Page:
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From: "Barry Ornitz" <>
Subject: Re: voltage rating of enameled wire?
Date: Sat, 6 Jan 2001 20:29:53 -0500

"Gene Warner" <> wrote in message
> Wasn't the stuff applied to bare copper wires for motor and tranformer
> windings actually called Glyptal? At least most all Govt. Specs called
> for it. I recall ontime looking up the Glyptal Specification and I think
> the dialectric strength exceeded plain electrical varnish by quite a few
> hundreds of volts. The Glyptal I am familar with came out of the can red
> in color. It is also what gives gives the innards of well used govt.
> electronics that distinctive oder. They even sprayed the stuff on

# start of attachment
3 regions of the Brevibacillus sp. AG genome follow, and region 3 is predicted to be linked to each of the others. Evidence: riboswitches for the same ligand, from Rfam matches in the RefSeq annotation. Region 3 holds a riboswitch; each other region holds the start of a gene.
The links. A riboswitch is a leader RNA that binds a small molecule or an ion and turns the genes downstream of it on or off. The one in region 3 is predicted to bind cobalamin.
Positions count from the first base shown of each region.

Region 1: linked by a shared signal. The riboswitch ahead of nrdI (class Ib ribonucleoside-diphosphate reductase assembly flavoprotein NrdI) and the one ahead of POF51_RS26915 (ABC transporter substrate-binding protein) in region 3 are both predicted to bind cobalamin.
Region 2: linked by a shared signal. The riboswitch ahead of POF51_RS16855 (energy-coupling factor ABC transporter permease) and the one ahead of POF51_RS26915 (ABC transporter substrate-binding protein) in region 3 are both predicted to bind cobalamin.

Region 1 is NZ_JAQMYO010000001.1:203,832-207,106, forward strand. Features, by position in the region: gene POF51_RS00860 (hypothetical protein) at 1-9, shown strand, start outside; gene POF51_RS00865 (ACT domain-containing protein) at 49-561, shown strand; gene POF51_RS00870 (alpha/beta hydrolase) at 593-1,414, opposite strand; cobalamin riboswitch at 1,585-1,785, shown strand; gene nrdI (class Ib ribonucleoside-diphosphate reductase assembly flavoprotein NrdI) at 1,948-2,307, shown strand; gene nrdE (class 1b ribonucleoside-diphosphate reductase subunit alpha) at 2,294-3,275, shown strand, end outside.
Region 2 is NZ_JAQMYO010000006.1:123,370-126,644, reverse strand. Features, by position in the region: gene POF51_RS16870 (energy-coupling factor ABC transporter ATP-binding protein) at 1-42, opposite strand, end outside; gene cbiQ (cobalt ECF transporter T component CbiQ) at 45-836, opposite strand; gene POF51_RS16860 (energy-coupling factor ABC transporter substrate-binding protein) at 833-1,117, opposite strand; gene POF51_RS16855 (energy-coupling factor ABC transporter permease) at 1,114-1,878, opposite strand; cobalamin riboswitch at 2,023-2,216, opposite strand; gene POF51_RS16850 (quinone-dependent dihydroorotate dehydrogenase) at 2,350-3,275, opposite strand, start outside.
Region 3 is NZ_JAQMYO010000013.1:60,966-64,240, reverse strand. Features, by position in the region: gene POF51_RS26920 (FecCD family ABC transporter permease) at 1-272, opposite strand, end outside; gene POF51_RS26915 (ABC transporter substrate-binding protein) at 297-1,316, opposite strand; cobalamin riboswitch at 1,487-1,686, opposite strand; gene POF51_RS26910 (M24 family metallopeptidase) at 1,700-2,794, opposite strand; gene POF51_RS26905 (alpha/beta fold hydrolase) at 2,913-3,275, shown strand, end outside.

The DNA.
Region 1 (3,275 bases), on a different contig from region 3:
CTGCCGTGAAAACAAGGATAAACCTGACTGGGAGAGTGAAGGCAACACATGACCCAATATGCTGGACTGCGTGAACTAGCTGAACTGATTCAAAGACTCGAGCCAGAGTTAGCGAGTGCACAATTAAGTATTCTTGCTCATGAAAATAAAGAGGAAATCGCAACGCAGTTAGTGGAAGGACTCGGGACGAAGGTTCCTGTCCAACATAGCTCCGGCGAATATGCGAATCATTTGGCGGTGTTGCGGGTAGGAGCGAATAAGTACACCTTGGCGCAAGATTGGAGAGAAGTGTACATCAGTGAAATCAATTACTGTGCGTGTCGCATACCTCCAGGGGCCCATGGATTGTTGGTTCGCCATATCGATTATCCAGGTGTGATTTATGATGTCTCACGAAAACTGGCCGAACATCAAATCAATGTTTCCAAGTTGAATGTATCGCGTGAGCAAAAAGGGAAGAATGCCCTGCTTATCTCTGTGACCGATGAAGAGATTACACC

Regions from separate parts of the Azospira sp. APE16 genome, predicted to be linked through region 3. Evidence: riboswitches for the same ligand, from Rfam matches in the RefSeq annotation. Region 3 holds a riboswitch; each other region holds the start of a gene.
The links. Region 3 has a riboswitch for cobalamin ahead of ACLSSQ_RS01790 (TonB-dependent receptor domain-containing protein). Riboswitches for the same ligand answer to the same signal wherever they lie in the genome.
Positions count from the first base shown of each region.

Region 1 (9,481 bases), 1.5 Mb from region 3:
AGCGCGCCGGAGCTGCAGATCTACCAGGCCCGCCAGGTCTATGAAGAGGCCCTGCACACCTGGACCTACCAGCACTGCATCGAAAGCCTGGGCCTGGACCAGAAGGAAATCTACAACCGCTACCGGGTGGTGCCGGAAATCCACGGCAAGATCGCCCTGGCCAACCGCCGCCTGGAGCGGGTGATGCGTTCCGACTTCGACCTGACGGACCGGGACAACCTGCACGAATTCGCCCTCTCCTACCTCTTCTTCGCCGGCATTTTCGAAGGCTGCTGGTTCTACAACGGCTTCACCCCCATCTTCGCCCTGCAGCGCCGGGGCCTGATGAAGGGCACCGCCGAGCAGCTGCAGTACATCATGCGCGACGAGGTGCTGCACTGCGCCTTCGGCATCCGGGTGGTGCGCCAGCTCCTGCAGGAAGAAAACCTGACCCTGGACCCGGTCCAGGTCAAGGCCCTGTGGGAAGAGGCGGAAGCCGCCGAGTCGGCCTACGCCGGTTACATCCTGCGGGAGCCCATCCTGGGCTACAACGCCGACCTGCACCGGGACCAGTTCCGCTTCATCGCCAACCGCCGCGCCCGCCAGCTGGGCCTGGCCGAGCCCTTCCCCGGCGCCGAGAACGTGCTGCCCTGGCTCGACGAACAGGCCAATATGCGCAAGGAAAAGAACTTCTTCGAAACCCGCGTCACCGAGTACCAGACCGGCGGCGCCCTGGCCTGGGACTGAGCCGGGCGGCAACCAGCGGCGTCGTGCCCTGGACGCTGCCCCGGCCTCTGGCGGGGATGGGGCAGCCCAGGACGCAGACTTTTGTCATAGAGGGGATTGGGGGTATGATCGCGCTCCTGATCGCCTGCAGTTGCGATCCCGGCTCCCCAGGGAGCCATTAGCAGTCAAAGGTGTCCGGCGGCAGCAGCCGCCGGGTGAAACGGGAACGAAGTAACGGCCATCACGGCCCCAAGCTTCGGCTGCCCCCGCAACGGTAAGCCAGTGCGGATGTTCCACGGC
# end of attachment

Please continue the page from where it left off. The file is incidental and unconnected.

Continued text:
> pre-insulated under chassis wiring primarily to tropicalize the
> equipment. Perhaps if Zenith and other mfgs. had put it on their rubber
> insulated wiring we restorers wouldn't be
> gnashing out teeth today over crumbling insulation.
> R\Gene

Glyptal is merely a trade name for an alkyd varnish.  The name comes from
GLYcerin and PhThALic acid which were combined in a condensation
polymerization to produce the raw resin.  Its voltage rating is no higher
than regular alkyd varnish.  The red color is often obtained by adding red

The tropical coating is known as MPF, moisture and fungus proofing.  It was
originally an alkyd varnish to which had been added copper naphthnate as an
anti-fungus agent.
Today if you want to recreate this look, especially with military
equipment, use urethane varnish to which has been added some yellow and
green dye.

Glyptal and MFP would not have prevented the crumbing insulation seen in

        Dr. Barry L. Ornitz     WA4VZQ

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